How the Ontario government is planning to create new urban parks and green spaces

By John Michael McGrath - Published on Mar 13, 2015
Jack Darling Park in Mississauga

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The Greenbelt, the two-million-acre band of protected land surrounding the Golden Horseshoe, is designed to preserve a huge swatch of southern Ontario from urban sprawl. But for most of Greater Toronto, the nearest green space will continue to be local park and conservation areas within its urban areas.

Last week, the province proposed reforms to the Planning Act and the Development Charges Act that would give municipal governments power to encourage better planning for parks and increase accountability for how they pay for them. The result, according to Ontario Minister of Municipal Affairs and Housing Ted McMeekin, will be more urban green space.

“Green belts, to be effective, need to not just run around cities, but through them as well,” McMeekin said when Bill 73 was announced last week.

The problem is that current legislation allows cities and towns in the rapidly growing GTA to take development fees intended for parkland and funnel them into general accounts. As a result, critics have often charged municipalities pad their budgets with parks money without delivering actual parks.

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To curb that practice, the new law would penalize municipalities who divert funds.

Currently, developers are required to provide one hectare of dedicated parkland for every 300 units of housing they build. If that’s impractical or impossible, cities can accept “cash in lieu” and developers hand over the dollars to buy a hectare of land instead.

Under the new law, developers would have to offer less money than if they simply hand over the land—one hectare’s worth of cash for every 500 units, instead of 300.

The government hopes the steep discount will encourage municipalities to try harder to build their green spaces rather than simply take cash on the table.

In addition, cities and towns would face substantial new accounting requirements, requiring parks money to be set aside in a separate account and detailing how that money is spent.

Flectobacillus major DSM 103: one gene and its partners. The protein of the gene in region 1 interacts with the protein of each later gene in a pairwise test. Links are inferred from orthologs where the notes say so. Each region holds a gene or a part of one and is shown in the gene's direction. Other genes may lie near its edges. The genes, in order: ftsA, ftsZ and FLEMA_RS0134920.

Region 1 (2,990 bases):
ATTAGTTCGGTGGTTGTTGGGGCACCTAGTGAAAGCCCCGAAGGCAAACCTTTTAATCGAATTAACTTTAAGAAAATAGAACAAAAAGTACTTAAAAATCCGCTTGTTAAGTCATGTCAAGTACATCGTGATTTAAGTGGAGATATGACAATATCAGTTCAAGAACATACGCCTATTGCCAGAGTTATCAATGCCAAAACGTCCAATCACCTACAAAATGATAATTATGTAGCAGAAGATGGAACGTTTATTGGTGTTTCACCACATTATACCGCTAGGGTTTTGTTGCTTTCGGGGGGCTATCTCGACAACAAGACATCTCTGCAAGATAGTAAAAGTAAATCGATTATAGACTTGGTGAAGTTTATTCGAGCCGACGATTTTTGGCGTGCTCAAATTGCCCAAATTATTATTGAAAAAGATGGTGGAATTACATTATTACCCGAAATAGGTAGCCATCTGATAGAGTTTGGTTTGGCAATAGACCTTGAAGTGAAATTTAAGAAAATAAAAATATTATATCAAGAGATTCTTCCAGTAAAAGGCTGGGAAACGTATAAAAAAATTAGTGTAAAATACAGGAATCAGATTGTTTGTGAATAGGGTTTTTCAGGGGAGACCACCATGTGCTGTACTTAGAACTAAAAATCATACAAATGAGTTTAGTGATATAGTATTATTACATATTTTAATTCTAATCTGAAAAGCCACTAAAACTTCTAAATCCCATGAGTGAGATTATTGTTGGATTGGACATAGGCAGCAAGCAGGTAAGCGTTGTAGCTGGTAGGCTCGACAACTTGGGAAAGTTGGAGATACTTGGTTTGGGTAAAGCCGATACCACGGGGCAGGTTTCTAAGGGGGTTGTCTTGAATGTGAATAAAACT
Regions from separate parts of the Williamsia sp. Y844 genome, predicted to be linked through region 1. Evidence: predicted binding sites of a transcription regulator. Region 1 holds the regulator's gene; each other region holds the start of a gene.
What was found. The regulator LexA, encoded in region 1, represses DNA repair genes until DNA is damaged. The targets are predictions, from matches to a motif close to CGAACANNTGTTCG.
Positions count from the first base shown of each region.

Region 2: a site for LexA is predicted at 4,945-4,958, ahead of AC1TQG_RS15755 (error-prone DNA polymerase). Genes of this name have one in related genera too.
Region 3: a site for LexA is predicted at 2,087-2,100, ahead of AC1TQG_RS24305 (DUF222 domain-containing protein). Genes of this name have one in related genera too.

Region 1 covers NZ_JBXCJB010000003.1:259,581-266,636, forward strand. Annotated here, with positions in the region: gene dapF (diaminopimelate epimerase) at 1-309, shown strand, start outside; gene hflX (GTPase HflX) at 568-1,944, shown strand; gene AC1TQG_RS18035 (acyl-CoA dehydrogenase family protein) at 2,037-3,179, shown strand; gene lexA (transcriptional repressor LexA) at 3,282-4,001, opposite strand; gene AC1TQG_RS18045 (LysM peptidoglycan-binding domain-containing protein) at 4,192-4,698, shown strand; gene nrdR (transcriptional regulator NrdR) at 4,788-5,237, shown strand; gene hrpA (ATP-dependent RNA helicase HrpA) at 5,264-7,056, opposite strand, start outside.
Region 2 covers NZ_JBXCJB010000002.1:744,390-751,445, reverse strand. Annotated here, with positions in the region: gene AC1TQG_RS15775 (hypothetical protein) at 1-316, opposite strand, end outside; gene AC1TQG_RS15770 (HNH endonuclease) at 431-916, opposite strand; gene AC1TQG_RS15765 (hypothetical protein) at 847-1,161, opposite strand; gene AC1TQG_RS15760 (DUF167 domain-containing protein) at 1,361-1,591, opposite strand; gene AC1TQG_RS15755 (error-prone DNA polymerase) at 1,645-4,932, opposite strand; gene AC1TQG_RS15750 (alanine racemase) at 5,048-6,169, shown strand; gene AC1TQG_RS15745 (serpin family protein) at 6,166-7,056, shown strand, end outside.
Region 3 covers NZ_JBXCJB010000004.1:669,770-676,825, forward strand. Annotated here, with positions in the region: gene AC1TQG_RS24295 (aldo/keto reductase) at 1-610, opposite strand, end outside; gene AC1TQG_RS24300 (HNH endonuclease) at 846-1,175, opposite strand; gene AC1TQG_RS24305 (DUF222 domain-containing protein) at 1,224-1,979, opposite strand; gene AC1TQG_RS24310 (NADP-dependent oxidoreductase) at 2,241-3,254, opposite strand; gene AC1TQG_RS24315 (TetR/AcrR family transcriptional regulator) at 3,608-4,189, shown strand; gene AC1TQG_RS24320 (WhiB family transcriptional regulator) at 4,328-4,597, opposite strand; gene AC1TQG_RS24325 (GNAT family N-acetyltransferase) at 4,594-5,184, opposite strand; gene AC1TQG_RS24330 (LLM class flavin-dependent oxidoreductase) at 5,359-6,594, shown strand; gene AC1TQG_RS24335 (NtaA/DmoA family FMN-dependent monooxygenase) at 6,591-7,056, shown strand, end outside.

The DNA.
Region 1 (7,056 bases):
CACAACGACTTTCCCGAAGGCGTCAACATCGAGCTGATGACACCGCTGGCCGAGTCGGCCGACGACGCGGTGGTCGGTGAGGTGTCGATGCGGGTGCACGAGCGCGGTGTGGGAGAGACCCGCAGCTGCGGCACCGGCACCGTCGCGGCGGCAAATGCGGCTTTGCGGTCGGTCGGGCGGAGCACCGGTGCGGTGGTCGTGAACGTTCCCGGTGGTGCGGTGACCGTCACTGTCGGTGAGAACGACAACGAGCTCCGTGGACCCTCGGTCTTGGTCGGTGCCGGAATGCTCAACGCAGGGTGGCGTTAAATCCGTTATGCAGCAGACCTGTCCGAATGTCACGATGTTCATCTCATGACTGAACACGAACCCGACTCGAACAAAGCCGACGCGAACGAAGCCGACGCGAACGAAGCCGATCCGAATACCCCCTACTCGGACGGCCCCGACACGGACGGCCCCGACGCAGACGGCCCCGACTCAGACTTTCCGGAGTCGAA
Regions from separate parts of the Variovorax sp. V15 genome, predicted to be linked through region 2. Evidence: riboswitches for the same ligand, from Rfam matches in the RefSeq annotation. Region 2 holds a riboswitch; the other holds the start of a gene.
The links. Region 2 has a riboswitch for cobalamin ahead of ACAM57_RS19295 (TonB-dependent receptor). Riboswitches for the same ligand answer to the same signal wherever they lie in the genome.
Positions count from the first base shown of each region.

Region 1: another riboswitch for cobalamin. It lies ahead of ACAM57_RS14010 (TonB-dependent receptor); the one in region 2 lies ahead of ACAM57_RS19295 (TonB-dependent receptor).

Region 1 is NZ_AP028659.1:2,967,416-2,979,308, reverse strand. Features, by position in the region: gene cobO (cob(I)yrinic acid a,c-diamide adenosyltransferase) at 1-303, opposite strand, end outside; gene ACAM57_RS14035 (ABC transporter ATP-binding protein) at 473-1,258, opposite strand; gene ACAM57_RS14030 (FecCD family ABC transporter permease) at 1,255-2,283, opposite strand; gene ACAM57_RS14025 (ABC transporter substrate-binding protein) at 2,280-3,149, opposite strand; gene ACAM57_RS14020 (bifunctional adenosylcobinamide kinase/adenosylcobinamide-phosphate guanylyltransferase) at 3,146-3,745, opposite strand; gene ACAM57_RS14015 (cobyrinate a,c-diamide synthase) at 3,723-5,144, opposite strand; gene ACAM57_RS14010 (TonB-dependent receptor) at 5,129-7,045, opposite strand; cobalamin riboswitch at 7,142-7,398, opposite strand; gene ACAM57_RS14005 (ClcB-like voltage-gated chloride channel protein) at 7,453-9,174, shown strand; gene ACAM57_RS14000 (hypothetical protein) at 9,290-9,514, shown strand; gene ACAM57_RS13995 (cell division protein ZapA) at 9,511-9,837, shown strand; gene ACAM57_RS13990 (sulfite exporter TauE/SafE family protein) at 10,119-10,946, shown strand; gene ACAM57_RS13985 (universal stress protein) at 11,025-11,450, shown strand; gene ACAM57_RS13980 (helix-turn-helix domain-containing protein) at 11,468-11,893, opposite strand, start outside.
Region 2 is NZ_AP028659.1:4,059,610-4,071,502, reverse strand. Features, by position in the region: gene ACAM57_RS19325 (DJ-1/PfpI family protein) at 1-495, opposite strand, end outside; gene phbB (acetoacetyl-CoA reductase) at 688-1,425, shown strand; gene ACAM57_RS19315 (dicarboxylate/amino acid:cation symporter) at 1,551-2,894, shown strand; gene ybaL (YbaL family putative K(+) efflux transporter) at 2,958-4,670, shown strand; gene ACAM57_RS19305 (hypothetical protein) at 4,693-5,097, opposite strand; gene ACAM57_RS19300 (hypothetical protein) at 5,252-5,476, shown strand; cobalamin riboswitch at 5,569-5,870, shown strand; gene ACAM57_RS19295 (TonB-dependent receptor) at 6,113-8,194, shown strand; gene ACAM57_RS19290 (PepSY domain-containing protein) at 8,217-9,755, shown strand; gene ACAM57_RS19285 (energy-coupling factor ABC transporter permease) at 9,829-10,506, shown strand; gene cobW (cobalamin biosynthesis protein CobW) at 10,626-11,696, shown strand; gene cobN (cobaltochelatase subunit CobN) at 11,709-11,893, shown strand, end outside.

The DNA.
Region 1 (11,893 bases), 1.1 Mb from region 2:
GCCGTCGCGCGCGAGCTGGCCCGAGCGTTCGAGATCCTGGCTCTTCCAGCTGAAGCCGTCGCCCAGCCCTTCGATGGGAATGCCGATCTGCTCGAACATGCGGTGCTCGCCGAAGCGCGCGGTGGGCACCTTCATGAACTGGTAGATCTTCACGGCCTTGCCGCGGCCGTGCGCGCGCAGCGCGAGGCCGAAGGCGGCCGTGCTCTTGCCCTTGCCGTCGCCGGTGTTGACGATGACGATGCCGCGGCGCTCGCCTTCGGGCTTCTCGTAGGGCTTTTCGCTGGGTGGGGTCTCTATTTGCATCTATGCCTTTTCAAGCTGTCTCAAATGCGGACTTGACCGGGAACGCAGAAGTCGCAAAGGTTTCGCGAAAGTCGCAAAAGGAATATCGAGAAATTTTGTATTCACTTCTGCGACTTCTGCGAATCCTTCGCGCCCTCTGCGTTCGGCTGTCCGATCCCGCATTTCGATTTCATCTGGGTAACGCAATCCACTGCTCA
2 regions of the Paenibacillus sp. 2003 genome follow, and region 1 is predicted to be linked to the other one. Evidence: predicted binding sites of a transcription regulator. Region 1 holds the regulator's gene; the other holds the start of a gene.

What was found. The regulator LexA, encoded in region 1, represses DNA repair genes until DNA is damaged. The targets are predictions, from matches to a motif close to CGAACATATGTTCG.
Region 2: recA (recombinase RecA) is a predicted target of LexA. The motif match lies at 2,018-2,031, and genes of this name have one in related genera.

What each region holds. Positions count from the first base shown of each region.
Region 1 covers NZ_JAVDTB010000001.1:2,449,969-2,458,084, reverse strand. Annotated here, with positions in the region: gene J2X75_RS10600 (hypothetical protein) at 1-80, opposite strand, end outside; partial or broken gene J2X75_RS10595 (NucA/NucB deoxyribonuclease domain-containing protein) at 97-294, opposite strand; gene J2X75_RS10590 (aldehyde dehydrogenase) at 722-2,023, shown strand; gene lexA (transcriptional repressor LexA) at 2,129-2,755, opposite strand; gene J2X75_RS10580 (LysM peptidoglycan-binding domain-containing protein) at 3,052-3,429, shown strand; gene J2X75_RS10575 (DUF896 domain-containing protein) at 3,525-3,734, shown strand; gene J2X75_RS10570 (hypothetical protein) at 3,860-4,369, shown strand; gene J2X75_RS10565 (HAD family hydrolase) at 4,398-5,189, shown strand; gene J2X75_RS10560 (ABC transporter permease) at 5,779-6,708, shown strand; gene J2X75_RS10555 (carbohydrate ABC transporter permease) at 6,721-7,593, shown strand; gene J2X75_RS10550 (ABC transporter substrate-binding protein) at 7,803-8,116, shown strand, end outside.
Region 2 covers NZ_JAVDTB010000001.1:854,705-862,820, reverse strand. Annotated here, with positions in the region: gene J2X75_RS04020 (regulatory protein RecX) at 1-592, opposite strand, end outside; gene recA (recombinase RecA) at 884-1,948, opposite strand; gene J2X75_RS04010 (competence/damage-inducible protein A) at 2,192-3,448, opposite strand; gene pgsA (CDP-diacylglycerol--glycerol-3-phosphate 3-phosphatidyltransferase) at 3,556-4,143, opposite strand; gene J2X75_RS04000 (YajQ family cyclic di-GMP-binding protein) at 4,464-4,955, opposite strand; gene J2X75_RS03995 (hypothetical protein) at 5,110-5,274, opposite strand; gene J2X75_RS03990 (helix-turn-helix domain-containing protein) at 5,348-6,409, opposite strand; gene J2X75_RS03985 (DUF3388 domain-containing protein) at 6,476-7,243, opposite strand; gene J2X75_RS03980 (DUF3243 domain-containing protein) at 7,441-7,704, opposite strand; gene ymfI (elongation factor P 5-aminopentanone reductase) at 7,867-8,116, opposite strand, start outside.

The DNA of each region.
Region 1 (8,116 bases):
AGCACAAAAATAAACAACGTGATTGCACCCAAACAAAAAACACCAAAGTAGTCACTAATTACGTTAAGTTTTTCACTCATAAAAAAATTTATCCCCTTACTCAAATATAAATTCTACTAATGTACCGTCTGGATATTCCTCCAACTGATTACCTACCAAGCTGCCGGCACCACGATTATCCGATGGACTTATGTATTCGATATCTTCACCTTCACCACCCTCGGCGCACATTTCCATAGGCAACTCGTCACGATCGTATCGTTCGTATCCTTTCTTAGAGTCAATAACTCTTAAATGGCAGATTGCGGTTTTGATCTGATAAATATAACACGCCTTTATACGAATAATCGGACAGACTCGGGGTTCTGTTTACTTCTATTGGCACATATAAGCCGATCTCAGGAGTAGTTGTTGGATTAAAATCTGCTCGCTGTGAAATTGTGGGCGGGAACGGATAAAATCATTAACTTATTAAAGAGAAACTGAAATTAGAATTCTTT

“You won’t just be able to take the money and throw it in a general fund,” McMeekin said.

In the same set of reforms, the Liberals also proposed changes to the Ontario Municipal Board that could help constrain sprawl and protect rural green space. For regional municipalities across Ontario that want to pen in development with planning boundaries, such as York and Waterloo, there’s a two-step process: upper-level municipalities create a settlement boundary, and then those boundaries are implemented by smaller local municipalities.

While the new bill would remove the OMB from appeals at the second stage, the board would still have the power to overturn attempts to constrain sprawl with settlement boundaries at the first stage—which happened at Waterloo Region when developers objected to the restrictions the regional government tried to impose. That case, one of the most prominent examples of a region trying to constrain sprawl outside of the Greenbelt, has since been appealed to the Ontario Divisional Court, with Queen’s Park expressing a provincial interest.

McMeekin announced other planning measure last week as well, including other minor limits on OMB appeals, preceding a more thorough review of the OMB’s role coming later this year. That will add to the panel convened to review the Greenbelt itself, which is due to report in early 2016.

Image credit: Joe deSousa / Flickr

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